New plaque unveiled in Anglesey to record Jewish ancestry of Welsh war hero
A new plaque recording the Jewish heritage of a Welsh naval hero has been unveiled at the base of his statue on Anglesey.
Admiral Max Horton, who served in both World Wars, was born in Rhosneigr in 1883.
Horton was previously commemorated by a small plaque in the local library. In 2019, a statue of him was erected in his hometown on Anglesey, initiated by local Councillor Gwyneth Parry. Neither mentioned Horton’s Jewish heritage.
The new plaque came about when, in 2020, the Archivist of The Association of Jewish Ex-Servicemen and Women of the UK (AJEX ), Martin Sugarman, in London, contacted Mr Klinger to point out that the inscription failed to say anything about Horton’s Jewish heritage.
Mr Sugarman said, “The Association of Jewish Ex-Servicemen and Women of the UK (AJEX, also known as the Jewish Military Association), are very proud of our war hero Admiral Max Horton.”
The new plaque now points out Admiral Horton’s other ethnic heritage and has been added at the foot of the statue.
It was funded by American historian and philanthropist, Jerry Klinger, of the Jewish American Society for Historic Preservation.
Admiral Max Horton was born in 1883 in Rhosneigr, Anglesey, Wales, son of Robert Angel Horton and Esther Maude Goldsmid of the famous D’Avigdor-Goldsmid British-Jewish family.
In 1898 he joined the Royal Navy as an officer cadet and soon won a bravery award for rescue operations at sea.
At the beginning of WW1, he commanded a submarine and by the end of the war, he commanded the British overseas Submarine flotilla serving in the North Sea and Baltic and winning three DSO medals for sinking several enemy ships.
He also initiated the tradition of submarines flying the ‘Jolly Roger’ flag on returning after successful patrols. A Captain of various battleships by war’s end, he was soon promoted to Vice-Admiral in 1937, commanding the Reserve Fleet, and then to Rear Admiral commanding all British submarines.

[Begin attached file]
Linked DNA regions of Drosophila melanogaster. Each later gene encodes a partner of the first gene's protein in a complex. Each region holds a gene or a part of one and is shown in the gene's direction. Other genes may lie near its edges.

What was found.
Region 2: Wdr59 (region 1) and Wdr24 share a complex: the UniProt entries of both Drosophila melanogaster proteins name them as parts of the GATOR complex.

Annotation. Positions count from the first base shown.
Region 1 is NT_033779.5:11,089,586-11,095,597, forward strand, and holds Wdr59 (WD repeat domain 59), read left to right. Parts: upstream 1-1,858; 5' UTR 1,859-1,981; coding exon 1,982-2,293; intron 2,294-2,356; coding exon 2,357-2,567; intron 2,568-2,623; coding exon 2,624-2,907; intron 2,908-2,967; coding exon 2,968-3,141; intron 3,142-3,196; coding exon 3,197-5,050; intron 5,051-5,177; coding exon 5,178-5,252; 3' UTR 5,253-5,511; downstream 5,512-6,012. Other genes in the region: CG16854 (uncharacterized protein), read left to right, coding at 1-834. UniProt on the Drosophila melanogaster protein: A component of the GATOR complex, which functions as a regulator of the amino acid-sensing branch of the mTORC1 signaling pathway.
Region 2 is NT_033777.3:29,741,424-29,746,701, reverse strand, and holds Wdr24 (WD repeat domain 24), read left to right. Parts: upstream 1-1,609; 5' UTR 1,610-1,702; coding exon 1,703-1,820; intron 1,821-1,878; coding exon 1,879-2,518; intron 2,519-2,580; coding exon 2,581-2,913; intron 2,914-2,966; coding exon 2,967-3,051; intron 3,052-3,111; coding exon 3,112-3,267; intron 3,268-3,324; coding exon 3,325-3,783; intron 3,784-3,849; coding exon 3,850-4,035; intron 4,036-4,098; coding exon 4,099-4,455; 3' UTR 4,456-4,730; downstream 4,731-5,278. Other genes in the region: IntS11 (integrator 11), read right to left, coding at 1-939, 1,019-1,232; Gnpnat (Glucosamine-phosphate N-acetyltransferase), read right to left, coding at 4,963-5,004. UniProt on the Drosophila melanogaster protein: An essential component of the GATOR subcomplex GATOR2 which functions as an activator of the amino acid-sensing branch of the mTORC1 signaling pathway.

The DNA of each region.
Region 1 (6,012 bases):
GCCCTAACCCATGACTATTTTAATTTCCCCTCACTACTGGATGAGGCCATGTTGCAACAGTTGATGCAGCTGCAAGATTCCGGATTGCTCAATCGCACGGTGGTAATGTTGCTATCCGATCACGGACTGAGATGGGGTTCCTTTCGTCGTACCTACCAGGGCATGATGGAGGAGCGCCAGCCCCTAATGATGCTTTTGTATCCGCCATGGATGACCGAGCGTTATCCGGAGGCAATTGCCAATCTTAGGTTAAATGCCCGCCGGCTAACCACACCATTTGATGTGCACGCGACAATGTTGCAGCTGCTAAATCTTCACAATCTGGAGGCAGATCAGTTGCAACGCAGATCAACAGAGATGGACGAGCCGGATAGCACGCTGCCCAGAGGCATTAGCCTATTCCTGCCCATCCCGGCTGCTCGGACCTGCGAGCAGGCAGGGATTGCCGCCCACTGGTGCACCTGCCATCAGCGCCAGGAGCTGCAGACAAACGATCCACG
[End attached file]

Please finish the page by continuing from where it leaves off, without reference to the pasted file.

As WW2 began, he created Atlantic Convoy rescue ships to pick up survivors from U boat sinkings, with fully equipped hospital facilities and naval surgeons, and then in 1942 became a full Admiral in what was to be his most important wartime role – Commander-in-Chief, Western Approaches.
He not only introduced new tactics to increase the defence of convoys but also created the fleet of hunter ships to destroy the U boats, and so in the opinion of many historians and Winston Churchill himself, saved Britain from certain defeat in the Battle of the Atlantic, by keeping open the food, munitions and troop supplies coming from North America.
He asked to be retired in August 1945 and received not only the GCB but a dozen other high-level foreign awards from allied nations. He died in 1951 and there is a memorial to him in Liverpool Cathedral.
It is planned that the new plaque and statue will be included in the forthcoming map of Anglesey’s Jewish History currently in production by Bangor University and Menter Fachwen.